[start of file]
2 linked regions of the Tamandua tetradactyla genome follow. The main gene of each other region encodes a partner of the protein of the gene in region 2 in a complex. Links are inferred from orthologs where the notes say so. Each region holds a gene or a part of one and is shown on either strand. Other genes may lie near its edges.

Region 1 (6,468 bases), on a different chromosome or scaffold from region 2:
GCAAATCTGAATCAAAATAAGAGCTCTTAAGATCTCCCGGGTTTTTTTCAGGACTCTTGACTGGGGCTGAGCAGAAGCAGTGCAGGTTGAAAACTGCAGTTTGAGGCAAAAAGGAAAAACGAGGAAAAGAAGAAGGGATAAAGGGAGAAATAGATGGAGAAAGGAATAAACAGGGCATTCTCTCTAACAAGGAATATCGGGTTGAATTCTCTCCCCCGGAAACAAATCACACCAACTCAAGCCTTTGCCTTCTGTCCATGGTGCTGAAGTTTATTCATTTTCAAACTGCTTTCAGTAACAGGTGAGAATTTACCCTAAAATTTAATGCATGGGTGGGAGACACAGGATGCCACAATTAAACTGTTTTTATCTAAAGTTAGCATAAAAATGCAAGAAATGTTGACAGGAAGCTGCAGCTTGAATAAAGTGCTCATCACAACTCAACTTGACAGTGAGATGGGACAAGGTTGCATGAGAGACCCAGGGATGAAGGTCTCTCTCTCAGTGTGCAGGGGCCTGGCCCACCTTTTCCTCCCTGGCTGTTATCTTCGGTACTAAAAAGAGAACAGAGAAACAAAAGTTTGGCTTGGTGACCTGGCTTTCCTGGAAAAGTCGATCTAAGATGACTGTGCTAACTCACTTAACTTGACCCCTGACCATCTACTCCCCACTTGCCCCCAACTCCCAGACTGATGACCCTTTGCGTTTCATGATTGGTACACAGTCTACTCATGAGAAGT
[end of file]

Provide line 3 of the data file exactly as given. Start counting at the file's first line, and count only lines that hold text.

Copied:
GCAAATCTGAATCAAAATAAGAGCTCTTAAGATCTCCCGGGTTTTTTTCAGGACTCTTGACTGGGGCTGAGCAGAAGCAGTGCAGGTTGAAAACTGCAGTTTGAGGCAAAAAGGAAAAACGAGGAAAAGAAGAAGGGATAAAGGGAGAAATAGATGGAGAAAGGAATAAACAGGGCATTCTCTCTAACAAGGAATATCGGGTTGAATTCTCTCCCCCGGAAACAAATCACACCAACTCAAGCCTTTGCCTTCTGTCCATGGTGCTGAAGTTTATTCATTTTCAAACTGCTTTCAGTAACAGGTGAGAATTTACCCTAAAATTTAATGCATGGGTGGGAGACACAGGATGCCACAATTAAACTGTTTTTATCTAAAGTTAGCATAAAAATGCAAGAAATGTTGACAGGAAGCTGCAGCTTGAATAAAGTGCTCATCACAACTCAACTTGACAGTGAGATGGGACAAGGTTGCATGAGAGACCCAGGGATGAAGGTCTCTCTCTCAGTGTGCAGGGGCCTGGCCCACCTTTTCCTCCCTGGCTGTTATCTTCGGTACTAAAAAGAGAACAGAGAAACAAAAGTTTGGCTTGGTGACCTGGCTTTCCTGGAAAAGTCGATCTAAGATGACTGTGCTAACTCACTTAACTTGACCCCTGACCATCTACTCCCCACTTGCCCCCAACTCCCAGACTGATGACCCTTTGCGTTTCATGATTGGTACACAGTCTACTCATGAGAAGT